Kinana b. al-Rabi had custody of the treasure from B. al-Nadir. He was brought to Muhammad who asked him about it and said, “Do you know that if we find you have it I shall kill you?” Kinana said, yes. Muhammad excavated the place and found some of the treasure but Kinana refused to produce the rest so Muhammad gave orders to have him tortured “until you exact what he has.” They “kindled a fire with flint and steal on his chest until he was nearly dead.” Then Muhammad turned him over to Muhammad b. Masalama who cut off his head in revenge for killing his brother (515).
After Kaybar had been conquered, al-Hajjaj b.‘Ilat al-Sulami asked permission of Muhammad to retrieve money owed him by some merchants of Mecca. Muhammad gave permission but al-Hajjaj said, “I must tell lies, O apostle.” Muhammad said, “Tell them” (519).
When the men of Fadak heard what Muhammad had done to Khaybar they were terrified. They sent Muhammad “an offer of peace on condition that they should keep half of their produce.” Muhammad “accepted their terms” and “Fadak became his private property.” (523). After returning from Khaybar to Medina, Muhammad sent out numerous raiding parties and expeditions (530).
One day Muhammad said to Abu Sufyan, “isn’t it time that you recognize that I am God’s apostle?” Abu Sufyan said that he still had some doubts. Umm Salama told Abu Sufyan to “Submit and testify that there is no God but Allah and that Muhammad is the apostle of God before you lose your head.” Abu Sufyan converted (547).
When Muhammad and his armies finally attacked Mecca he instructed his commanders that they were “only to fight those who resisted them,” but that a few were to be killed no matter what. One of those doomed to execution was Abdullah b. Sa’d because he was once a Muslim who even wrote down Muhammad’s revelations, but he left the Muslim faith and returned to the Quraysh. Another was Abdullah b. Khatal who had also left the Muslim faith. Abdullah had two singing girls who “used to sing satirical songs” about Muhammad so Muhammad ordered them killed as well (Muhammad later granted one of them immunity). Another was al-Huwayrith b. Nuqaydh who used to insult Muhammad in Mecca (550-551).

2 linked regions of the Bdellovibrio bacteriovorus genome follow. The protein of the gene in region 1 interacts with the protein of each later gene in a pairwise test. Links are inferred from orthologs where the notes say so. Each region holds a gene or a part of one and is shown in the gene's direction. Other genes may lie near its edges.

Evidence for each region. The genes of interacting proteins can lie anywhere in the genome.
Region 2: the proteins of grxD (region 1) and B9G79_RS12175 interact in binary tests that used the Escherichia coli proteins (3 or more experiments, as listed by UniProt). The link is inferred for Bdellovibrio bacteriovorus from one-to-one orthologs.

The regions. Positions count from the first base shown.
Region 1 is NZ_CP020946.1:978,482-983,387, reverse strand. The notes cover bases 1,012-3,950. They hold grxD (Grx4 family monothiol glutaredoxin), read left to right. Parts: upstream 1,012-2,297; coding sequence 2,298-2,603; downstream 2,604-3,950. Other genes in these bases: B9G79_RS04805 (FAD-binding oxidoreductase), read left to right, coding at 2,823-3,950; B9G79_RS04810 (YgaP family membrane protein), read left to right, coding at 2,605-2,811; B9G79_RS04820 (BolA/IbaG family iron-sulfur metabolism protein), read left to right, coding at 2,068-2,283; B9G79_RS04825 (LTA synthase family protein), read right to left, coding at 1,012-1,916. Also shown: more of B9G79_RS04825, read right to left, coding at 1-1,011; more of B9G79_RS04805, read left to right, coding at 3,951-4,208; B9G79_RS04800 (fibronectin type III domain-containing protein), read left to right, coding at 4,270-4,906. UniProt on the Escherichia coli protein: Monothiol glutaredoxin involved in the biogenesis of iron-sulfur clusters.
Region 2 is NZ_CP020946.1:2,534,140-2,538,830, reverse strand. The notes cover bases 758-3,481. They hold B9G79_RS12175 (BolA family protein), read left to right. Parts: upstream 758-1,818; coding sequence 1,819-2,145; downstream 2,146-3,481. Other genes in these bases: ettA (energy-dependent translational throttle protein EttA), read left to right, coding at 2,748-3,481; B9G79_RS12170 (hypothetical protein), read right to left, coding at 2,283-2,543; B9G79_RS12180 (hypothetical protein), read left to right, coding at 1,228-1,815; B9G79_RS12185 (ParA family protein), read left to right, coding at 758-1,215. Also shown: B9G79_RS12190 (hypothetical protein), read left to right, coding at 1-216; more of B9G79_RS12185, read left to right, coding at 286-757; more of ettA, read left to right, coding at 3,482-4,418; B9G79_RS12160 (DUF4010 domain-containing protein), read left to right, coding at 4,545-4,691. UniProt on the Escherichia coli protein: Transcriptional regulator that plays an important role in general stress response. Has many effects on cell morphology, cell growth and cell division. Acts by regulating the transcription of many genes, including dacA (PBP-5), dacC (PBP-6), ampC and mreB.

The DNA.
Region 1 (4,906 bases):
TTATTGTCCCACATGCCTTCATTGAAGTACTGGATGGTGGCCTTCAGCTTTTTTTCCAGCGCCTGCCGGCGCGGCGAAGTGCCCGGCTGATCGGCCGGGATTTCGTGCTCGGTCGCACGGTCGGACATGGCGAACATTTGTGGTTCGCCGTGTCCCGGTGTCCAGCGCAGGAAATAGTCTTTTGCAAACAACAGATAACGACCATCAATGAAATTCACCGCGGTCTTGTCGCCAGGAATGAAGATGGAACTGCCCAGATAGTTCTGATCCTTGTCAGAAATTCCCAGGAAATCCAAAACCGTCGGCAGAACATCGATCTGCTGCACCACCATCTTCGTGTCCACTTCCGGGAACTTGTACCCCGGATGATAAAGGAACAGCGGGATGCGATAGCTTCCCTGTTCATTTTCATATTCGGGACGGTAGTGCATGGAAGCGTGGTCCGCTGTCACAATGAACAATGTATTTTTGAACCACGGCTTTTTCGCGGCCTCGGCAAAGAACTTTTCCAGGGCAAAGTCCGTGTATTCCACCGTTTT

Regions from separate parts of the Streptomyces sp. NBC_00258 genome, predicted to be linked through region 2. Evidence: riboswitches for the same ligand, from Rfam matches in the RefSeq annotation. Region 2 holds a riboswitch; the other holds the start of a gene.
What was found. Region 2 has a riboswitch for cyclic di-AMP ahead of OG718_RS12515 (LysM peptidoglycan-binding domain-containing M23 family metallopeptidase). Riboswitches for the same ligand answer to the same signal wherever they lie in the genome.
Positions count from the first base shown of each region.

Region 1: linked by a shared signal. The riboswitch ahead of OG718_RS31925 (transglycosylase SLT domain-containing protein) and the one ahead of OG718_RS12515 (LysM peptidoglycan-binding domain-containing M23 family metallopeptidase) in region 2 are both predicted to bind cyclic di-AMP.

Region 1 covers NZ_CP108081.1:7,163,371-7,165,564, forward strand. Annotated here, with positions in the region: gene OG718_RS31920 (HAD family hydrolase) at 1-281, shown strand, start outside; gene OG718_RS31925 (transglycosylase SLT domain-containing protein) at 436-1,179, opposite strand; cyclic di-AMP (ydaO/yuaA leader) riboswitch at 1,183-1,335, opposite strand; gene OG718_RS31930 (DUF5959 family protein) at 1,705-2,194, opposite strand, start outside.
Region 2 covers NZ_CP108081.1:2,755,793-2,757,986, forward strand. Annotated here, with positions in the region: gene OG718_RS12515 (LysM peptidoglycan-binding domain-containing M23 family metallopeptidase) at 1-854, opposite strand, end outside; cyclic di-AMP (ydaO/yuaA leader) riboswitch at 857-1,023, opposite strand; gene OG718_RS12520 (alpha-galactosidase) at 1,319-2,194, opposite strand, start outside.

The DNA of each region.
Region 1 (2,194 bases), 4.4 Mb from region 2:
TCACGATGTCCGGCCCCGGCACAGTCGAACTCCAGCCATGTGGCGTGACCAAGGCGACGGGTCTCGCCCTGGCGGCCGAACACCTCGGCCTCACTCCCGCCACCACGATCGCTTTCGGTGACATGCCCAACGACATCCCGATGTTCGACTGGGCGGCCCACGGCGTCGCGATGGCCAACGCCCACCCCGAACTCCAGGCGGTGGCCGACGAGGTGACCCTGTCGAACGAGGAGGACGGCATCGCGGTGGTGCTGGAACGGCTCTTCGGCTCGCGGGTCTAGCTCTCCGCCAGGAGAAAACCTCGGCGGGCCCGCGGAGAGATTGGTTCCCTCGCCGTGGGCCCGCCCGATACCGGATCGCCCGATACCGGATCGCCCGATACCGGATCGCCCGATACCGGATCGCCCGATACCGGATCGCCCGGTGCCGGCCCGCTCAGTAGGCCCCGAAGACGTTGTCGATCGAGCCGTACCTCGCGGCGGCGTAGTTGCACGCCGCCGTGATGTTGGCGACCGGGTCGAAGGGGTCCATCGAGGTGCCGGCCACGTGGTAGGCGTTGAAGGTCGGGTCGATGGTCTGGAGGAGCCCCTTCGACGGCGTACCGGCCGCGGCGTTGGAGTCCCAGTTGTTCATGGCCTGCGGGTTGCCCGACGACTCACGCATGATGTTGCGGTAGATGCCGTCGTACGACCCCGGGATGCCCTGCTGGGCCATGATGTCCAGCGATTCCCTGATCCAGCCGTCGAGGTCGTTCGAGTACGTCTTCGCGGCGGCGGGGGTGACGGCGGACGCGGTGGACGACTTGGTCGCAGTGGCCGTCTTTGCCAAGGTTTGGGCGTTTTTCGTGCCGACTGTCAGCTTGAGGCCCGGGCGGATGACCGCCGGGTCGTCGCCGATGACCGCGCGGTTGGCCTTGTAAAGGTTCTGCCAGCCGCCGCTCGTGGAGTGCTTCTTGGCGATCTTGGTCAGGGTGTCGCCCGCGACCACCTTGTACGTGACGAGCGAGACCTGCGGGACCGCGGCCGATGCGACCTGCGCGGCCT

Muhammad then conquered Mecca and ordered that their 360 idols be broken up and burned. He also ordered that the pictures in the Ka’ba (their temple) be erased, except the pictures of Jesus and Mary (552).
Muhammad “stood at the door of the Ka’ba and said…O Quraysh, God has taken from you the haughtiness of paganism and its veneration of ancestors.” Then he told them to go their way, they were free. The people of Mecca then gathered together to “do homage to the apostle in Islam” (552-553). “The Muslims who were present at the conquest of Mecca numbered 10,000” (557). Concerning the conquest of Mecca, Bujayr b. Zuhayr said, “We smote their shoulders and cut and thrust and shot them with our feathered shafts…we came back plundering what we would” (560-561).
After the conquest of Mecca, Muhammad went out with 2,000 Meccans and 10,000 of his companions to Hunayn. “When the polytheists were routed” the Muslims continued on to al-Ta’if (569, 574). After Muhammad left Ta’if and returned to Medina, Bujayr b. Zuhayr “wrote to his brother Ka’b telling him that” Muhammad “had killed some of the men in Mecca who had satirized and insulted him.” Bujayr advised his brother that if he valued his life he should repent and convert or else get to some safe place (597).
In A.H. 9, Muhammad sent Abu Bakr in command of the pilgrimage to Mecca “to enable the Muslims to perform their hajj while polytheists were at their pilgrimage stations.” Muhammad then received a revelation “permitting the breaking of the agreement” between him and the polytheists. When the sacred months passed, the Muslims were to “kill the polytheists wherever you find them, and seize them and lie in wait for them in every ambush.” However, “if they repent and perform prayer and pay the poor-tax, then let them go their way” because “God is forgiving and merciful” (614-618).
After Muhammad conquered Mecca, Tabuk, and Thaquif, Arabs knew they could not fight Muhammad or even “display enmity towards him” so they came to him from all directions and converted to Islam “in batches” (628).